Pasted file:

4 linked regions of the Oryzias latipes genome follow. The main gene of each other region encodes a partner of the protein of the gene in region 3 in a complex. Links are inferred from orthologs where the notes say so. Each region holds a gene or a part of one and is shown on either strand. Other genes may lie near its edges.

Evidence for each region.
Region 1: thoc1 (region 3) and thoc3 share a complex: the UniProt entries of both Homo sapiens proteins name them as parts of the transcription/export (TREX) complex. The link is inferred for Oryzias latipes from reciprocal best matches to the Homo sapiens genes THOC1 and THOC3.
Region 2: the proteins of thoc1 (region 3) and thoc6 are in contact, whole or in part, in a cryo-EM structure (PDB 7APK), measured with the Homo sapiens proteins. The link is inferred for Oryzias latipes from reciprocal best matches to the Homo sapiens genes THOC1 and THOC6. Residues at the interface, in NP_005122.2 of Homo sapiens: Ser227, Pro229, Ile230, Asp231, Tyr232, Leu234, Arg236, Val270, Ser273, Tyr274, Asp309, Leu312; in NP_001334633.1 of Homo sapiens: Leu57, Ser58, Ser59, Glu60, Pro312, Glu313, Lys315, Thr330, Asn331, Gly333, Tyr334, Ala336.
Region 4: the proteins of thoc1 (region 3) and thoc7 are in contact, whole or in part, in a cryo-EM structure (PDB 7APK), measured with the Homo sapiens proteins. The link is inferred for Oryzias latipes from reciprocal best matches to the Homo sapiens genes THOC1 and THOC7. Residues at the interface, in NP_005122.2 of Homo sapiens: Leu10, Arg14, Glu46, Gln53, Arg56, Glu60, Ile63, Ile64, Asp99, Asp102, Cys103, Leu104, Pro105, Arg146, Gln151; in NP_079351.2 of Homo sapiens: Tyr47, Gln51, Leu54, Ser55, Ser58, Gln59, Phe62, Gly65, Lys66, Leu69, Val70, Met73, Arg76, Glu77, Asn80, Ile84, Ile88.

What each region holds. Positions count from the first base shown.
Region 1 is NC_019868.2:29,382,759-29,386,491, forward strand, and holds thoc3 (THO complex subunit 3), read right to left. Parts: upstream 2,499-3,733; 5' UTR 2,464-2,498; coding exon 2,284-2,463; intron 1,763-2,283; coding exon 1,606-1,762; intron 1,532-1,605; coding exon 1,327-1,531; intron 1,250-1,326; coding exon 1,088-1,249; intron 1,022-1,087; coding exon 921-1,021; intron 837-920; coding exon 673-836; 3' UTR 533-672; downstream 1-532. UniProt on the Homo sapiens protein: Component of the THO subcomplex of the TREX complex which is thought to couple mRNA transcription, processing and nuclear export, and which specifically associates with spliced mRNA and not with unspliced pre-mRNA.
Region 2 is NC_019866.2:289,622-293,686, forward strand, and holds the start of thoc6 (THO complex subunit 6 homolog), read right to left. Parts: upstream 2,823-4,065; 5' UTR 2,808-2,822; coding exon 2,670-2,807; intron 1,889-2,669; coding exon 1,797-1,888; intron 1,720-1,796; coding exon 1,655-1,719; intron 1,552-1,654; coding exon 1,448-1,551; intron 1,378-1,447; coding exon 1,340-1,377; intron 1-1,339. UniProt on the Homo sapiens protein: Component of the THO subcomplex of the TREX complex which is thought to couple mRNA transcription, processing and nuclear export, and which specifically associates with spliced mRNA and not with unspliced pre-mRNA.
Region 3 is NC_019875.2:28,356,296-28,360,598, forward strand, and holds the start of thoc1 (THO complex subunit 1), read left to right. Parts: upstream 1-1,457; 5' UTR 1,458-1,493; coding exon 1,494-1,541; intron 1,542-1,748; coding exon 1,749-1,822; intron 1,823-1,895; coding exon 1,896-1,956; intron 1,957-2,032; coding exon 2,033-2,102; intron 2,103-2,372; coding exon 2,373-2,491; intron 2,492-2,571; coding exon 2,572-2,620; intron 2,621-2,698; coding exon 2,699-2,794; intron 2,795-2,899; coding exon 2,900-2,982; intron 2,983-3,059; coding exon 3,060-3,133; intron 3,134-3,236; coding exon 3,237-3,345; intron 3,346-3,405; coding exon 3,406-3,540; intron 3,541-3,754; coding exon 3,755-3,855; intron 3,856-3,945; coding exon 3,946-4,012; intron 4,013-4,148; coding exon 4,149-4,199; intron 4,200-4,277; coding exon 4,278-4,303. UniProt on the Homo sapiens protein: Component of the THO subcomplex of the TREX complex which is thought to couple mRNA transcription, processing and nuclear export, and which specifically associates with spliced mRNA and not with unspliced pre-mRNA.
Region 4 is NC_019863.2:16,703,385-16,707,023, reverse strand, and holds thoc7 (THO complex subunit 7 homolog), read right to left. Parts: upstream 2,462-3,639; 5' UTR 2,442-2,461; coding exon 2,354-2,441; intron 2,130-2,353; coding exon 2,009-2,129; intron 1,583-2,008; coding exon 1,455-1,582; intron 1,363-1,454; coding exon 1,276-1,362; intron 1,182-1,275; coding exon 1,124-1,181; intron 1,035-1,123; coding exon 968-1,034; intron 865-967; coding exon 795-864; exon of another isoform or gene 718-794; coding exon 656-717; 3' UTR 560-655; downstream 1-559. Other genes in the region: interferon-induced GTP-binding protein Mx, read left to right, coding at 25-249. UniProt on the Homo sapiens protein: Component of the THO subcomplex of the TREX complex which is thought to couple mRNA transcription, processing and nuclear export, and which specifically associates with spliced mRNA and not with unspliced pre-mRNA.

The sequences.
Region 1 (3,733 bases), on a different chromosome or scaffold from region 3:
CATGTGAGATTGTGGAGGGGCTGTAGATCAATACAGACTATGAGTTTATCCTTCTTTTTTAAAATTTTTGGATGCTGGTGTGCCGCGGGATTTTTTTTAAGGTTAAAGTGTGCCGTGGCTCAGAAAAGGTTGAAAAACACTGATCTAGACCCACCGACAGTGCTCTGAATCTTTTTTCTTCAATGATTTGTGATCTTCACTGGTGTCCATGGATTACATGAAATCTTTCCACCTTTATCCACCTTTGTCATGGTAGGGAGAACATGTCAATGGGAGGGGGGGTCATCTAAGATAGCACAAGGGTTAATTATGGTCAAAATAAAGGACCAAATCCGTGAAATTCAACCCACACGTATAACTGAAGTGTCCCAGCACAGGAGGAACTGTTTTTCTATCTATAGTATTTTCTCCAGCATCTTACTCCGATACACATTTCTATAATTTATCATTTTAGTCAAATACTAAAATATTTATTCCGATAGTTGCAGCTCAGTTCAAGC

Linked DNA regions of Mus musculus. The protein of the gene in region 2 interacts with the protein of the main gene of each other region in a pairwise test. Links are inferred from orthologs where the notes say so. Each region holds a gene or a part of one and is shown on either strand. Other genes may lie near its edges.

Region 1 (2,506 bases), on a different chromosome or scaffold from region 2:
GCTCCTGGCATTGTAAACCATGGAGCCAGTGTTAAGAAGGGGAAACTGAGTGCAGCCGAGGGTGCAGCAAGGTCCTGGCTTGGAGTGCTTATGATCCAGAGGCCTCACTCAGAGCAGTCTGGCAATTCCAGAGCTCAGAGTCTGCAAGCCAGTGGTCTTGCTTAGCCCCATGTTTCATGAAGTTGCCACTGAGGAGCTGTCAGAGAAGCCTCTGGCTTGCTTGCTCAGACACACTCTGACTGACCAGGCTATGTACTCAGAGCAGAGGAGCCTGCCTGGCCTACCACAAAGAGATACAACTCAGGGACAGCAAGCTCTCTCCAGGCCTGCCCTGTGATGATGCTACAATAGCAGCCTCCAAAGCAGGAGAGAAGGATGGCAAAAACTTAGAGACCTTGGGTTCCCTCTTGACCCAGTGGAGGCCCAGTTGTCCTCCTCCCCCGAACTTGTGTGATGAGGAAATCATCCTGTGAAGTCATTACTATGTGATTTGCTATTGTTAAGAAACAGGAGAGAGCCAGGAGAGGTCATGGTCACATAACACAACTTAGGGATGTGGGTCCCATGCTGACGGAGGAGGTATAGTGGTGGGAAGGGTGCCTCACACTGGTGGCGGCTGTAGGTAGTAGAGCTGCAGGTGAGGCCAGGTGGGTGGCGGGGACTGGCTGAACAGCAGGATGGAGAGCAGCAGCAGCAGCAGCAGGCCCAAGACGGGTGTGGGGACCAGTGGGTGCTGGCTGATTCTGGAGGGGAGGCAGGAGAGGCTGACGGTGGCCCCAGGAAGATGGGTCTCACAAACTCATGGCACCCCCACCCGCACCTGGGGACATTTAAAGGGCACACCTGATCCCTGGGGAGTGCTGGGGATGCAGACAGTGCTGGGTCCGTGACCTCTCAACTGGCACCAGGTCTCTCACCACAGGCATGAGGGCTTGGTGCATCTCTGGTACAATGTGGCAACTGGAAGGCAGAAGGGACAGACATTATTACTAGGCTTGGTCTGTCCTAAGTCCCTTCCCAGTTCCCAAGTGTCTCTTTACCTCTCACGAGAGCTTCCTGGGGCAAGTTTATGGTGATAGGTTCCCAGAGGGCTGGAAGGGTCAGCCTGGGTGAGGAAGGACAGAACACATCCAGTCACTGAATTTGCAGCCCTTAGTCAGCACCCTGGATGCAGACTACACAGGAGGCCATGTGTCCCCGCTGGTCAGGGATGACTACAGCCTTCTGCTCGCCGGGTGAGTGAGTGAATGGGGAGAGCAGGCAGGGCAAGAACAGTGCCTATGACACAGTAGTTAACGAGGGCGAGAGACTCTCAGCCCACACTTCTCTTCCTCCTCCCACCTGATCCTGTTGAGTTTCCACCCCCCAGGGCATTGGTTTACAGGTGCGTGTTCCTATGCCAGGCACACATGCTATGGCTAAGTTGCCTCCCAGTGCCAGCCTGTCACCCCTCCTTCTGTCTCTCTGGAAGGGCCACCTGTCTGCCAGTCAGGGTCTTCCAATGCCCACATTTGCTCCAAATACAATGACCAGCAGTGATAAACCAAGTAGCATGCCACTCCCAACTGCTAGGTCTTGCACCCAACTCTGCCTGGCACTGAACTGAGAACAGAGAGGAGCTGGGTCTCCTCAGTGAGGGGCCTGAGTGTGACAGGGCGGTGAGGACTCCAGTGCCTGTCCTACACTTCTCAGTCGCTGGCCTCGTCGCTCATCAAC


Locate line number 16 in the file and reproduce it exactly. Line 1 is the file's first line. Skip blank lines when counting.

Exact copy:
GCTCCTGGCATTGTAAACCATGGAGCCAGTGTTAAGAAGGGGAAACTGAGTGCAGCCGAGGGTGCAGCAAGGTCCTGGCTTGGAGTGCTTATGATCCAGAGGCCTCACTCAGAGCAGTCTGGCAATTCCAGAGCTCAGAGTCTGCAAGCCAGTGGTCTTGCTTAGCCCCATGTTTCATGAAGTTGCCACTGAGGAGCTGTCAGAGAAGCCTCTGGCTTGCTTGCTCAGACACACTCTGACTGACCAGGCTATGTACTCAGAGCAGAGGAGCCTGCCTGGCCTACCACAAAGAGATACAACTCAGGGACAGCAAGCTCTCTCCAGGCCTGCCCTGTGATGATGCTACAATAGCAGCCTCCAAAGCAGGAGAGAAGGATGGCAAAAACTTAGAGACCTTGGGTTCCCTCTTGACCCAGTGGAGGCCCAGTTGTCCTCCTCCCCCGAACTTGTGTGATGAGGAAATCATCCTGTGAAGTCATTACTATGTGATTTGCTATTGTTAAGAAACAGGAGAGAGCCAGGAGAGGTCATGGTCACATAACACAACTTAGGGATGTGGGTCCCATGCTGACGGAGGAGGTATAGTGGTGGGAAGGGTGCCTCACACTGGTGGCGGCTGTAGGTAGTAGAGCTGCAGGTGAGGCCAGGTGGGTGGCGGGGACTGGCTGAACAGCAGGATGGAGAGCAGCAGCAGCAGCAGCAGGCCCAAGACGGGTGTGGGGACCAGTGGGTGCTGGCTGATTCTGGAGGGGAGGCAGGAGAGGCTGACGGTGGCCCCAGGAAGATGGGTCTCACAAACTCATGGCACCCCCACCCGCACCTGGGGACATTTAAAGGGCACACCTGATCCCTGGGGAGTGCTGGGGATGCAGACAGTGCTGGGTCCGTGACCTCTCAACTGGCACCAGGTCTCTCACCACAGGCATGAGGGCTTGGTGCATCTCTGGTACAATGTGGCAACTGGAAGGCAGAAGGGACAGACATTATTACTAGGCTTGGTCTGTCCTAAGTCCCTTCCCAGTTCCCAAGTGTCTCTTTACCTCTCACGAGAGCTTCCTGGGGCAAGTTTATGGTGATAGGTTCCCAGAGGGCTGGAAGGGTCAGCCTGGGTGAGGAAGGACAGAACACATCCAGTCACTGAATTTGCAGCCCTTAGTCAGCACCCTGGATGCAGACTACACAGGAGGCCATGTGTCCCCGCTGGTCAGGGATGACTACAGCCTTCTGCTCGCCGGGTGAGTGAGTGAATGGGGAGAGCAGGCAGGGCAAGAACAGTGCCTATGACACAGTAGTTAACGAGGGCGAGAGACTCTCAGCCCACACTTCTCTTCCTCCTCCCACCTGATCCTGTTGAGTTTCCACCCCCCAGGGCATTGGTTTACAGGTGCGTGTTCCTATGCCAGGCACACATGCTATGGCTAAGTTGCCTCCCAGTGCCAGCCTGTCACCCCTCCTTCTGTCTCTCTGGAAGGGCCACCTGTCTGCCAGTCAGGGTCTTCCAATGCCCACATTTGCTCCAAATACAATGACCAGCAGTGATAAACCAAGTAGCATGCCACTCCCAACTGCTAGGTCTTGCACCCAACTCTGCCTGGCACTGAACTGAGAACAGAGAGGAGCTGGGTCTCCTCAGTGAGGGGCCTGAGTGTGACAGGGCGGTGAGGACTCCAGTGCCTGTCCTACACTTCTCAGTCGCTGGCCTCGTCGCTCATCAAC